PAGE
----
Everybody Needs a Chocolate Chip Cookie Sometimes


Ultimate Chocolate Chip Cookies

Ultimate Chocolate Chip Cookies by Bibi, on Flickr

It’s a funny thing about the choices we declare for ourselves, and the rationalisations we make inside our heads when we don’t stick to those choices. I’ve always felt that chocolate chip cookies were the perfect example of this cognitive dissonance.

Aside from those few benighted souls who dislike chocolate, chocolate chip cookies are the epitome of pleasure – sugar, fat and chocolate are guaranteed to hit every palatability measure out of the park. In simple terms, they make our brains happy when we eat them. The question is, is it OK for us to make ourselves happy that way, or do we need to jettison them forever?

There is little debate nowadays in the medical/wellness community over the fact that sugar is largely responsible for most of what ails us. We used to think that the saturated fat in butter and chocolate was bad for us, but it turns out that the main culprit is almost certainly the sugar. Chocolate itself, especially cocoa and dark chocolate with a lower sugar content, is so good for us it’s practically medicinal. Some people have issues with the gluten in the wheat flour usually used to make cookies, and even for those who don’t, simple carbohydrates convert directly into sugar in the body.

Too much sugar causes insulin spikes, which can lead to metabolic syndrome and eventually diabetes. Given that my mother died of the complications of diabetes, you can imagine that I am pretty sensitive to anything that could send me or my loved ones in that direction.

Still, I maintain that everybody needs a chocolate chip cookie sometimes.

One of my favourite podcasts is the Paleo Lifestyle and Fitness podcast, with Sarah Fragoso and Jason Seib. Sarah is a well-respected author of Paleo cookbooks, and Jason is the author of The Paleo Coach: Expert Advice for Extraordinary Health, Sustainable Fat Loss, and an Incredible Body.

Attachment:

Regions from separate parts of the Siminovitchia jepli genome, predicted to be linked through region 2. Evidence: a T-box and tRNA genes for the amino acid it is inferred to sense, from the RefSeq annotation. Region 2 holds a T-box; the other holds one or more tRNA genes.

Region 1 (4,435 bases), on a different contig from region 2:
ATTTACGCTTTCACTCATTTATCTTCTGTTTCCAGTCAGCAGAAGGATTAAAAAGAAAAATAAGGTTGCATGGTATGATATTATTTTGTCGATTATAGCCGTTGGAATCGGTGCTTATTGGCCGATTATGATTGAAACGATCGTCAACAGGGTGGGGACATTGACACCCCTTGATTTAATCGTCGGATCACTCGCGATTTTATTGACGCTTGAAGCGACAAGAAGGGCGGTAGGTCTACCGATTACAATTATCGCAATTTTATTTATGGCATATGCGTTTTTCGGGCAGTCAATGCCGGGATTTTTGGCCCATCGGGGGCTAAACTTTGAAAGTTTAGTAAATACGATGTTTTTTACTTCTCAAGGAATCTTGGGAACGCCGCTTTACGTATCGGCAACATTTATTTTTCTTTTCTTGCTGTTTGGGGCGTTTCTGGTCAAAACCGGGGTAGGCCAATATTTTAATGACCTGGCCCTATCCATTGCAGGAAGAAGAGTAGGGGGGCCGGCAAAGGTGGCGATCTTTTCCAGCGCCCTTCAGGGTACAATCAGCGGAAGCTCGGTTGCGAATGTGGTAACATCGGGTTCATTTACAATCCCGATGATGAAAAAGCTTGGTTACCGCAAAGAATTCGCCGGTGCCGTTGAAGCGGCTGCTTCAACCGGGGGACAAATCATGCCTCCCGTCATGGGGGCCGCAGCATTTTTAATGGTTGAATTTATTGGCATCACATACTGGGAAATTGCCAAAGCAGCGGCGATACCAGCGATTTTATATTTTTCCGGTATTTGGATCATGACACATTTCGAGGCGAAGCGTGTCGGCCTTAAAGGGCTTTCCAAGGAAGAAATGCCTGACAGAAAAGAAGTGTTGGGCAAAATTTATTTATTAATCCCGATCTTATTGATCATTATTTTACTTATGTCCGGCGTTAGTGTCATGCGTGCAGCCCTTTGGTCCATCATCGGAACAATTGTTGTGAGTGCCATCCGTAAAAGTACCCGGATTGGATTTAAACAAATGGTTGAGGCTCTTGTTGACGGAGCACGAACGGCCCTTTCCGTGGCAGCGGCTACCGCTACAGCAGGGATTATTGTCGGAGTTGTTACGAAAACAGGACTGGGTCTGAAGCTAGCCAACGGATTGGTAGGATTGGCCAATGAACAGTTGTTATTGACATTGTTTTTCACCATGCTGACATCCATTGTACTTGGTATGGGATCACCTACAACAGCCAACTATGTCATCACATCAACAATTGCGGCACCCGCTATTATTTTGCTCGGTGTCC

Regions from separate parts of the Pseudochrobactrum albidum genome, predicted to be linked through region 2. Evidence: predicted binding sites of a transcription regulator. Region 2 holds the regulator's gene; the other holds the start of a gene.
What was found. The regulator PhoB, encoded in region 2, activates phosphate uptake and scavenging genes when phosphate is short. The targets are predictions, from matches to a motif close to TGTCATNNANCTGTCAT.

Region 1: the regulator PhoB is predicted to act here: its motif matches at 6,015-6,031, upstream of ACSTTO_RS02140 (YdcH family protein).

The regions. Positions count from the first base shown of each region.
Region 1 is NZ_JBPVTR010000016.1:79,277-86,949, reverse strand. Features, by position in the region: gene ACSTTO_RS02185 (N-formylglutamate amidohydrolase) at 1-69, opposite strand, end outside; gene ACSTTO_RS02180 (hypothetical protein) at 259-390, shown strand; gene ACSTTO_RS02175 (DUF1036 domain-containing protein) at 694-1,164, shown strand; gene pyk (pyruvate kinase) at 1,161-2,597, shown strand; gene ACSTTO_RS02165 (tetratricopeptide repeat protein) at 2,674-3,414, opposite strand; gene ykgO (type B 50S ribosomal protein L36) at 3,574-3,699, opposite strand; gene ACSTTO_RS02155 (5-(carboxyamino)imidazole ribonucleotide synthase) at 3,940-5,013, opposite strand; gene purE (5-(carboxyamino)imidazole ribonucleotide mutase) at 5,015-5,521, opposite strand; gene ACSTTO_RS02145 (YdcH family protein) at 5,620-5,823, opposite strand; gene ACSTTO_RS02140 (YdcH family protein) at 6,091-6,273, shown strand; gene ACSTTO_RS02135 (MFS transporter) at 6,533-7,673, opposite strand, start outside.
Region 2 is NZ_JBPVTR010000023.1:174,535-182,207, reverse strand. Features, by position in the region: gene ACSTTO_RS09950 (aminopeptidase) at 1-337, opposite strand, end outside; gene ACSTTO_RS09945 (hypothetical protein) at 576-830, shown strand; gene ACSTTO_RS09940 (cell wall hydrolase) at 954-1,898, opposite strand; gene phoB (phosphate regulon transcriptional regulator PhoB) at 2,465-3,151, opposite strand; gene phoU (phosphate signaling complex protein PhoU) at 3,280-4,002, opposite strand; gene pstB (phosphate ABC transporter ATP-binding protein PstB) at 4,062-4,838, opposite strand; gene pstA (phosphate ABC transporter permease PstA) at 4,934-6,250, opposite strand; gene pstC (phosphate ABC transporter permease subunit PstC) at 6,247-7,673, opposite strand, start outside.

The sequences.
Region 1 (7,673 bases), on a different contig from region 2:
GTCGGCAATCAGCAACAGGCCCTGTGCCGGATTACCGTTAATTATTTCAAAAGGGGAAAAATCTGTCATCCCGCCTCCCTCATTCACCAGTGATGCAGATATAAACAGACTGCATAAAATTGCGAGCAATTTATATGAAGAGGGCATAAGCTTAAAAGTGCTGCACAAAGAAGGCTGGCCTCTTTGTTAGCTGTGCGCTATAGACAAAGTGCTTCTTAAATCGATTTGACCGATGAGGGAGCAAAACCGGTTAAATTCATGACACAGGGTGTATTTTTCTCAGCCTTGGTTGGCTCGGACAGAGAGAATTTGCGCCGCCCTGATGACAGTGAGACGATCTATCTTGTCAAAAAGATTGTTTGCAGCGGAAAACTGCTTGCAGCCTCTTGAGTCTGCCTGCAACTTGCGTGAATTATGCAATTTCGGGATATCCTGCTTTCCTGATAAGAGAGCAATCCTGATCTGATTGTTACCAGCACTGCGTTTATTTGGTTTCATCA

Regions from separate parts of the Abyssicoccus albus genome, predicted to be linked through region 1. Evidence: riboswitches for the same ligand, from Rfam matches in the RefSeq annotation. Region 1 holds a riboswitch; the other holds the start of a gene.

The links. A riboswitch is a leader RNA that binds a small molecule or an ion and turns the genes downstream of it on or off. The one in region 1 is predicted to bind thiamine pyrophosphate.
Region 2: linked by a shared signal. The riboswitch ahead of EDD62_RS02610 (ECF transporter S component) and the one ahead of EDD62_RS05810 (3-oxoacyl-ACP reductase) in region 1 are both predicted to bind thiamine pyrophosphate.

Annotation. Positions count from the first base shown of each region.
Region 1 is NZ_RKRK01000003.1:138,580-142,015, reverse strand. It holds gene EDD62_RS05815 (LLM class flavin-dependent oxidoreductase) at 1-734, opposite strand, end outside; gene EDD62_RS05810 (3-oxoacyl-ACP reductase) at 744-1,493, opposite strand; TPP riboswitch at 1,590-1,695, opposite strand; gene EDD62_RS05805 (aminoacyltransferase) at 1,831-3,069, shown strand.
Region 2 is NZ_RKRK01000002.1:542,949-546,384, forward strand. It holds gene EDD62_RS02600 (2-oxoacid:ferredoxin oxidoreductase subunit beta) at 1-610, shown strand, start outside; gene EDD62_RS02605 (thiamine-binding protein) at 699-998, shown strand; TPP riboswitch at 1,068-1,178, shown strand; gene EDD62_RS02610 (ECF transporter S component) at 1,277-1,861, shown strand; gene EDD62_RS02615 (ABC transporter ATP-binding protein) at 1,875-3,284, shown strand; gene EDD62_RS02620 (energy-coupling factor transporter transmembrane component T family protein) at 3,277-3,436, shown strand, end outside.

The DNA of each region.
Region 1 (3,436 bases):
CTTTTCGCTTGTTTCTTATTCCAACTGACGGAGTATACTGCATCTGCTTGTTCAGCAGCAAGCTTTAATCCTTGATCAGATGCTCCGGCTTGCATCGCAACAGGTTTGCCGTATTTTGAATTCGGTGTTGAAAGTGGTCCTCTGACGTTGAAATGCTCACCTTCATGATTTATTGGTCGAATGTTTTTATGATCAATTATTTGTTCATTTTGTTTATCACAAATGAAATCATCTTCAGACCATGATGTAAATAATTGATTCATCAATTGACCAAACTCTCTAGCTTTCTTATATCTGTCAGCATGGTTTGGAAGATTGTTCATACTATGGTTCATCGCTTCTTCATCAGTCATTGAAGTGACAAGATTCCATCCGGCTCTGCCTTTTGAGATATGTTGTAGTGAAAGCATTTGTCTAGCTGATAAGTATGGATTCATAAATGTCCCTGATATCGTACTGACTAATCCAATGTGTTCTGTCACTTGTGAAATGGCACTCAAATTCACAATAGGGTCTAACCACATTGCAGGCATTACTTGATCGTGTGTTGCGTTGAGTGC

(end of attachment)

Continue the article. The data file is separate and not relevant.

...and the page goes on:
As you might imagine, he’s a plain-spoken gym owner with strong opinions, and he has more than once expressed his amazement that anyone, especially those with health issues directly related to their diet, would jeopardise their health for the sake of mouth entertainment. On the face of it, it’s a no-brainer. And yet, we do.

I have asked myself many times, hand guiltily in the cookie jar, what it is about chocolate, and chocolate chip cookies in particular, that overrides every sensible mechanism in our brains. Especially for those of us of the female persuasion, and even more especially when the hormones come a-calling. I heard Dr. Dan Kalish make a functional connection between digestive issues and female hormone imbalances on an Underground Wellness podcast, and it makes sense to me. But men have their own cycle and their own hormone craziness, even if it’s not governed by the moon, and they may well be self-medicating with chocolate, as well.

I do think that that is part of the answer – that hormone imbalance, particularly of the cholesterol-based sex hormones, leads us to crave chocolate. Don’t ask me how it works, and I know that the plural of anecdote is not data, but it’s worth thinking about. This is quite aside from any emotional connections we may have to chocolate chip cookies as a comfort food, with warm and fuzzy memories from our childhoods.

There’s no doubt in my mind that too many chocolate chip cookies will eventually lead to undesirable outcomes – weight gain, inflammation, all kinds of nasty stuff. But in our rush to heal ourselves with food, let’s just remember one thing.

Everybody needs a chocolate chip cookie sometimes. Just not too often.

What do you think?

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2 Responses to “Everybody Needs a Chocolate Chip Cookie Sometimes”

  1. RJ Says:

    There’s a fair bit of work showing that metabolic and blood pressure benefits from a low sugar or low processed carb diet can be reached if you stick to this diet 5 days a week. I’ve also read arguments that weight loss can be helped by having a couple of indulgence days, so your metabolism doesn’t slow down, although weight loss is not identical with metabolic health, of course. Psychologically, most people do better knowing they’re allowed a small and healthy level of indulgence rather than feeling like they’re giving up cookies for life.

    On the flip side, there do seem to be some people who have a neurological response to sugar that is similar to that of drug addicts to their substance of choice, and who find it easier to go cold turkey, whether because they cannot stop at two cookies once a week, or because it’s psychologically easier just to put up a high fence. I’m in favour of whatever is most sustainable and comfortable for each person.

  2. Hadass Eviatar Says:

    Thanks for the response! I am struggling with this, because I feel that fences that are too high can lead to orthorexia and other eating disorders; on the other hand, there is so much junk out there that there has to be some sort of boundary. It’s certainly not as simple as it looks!

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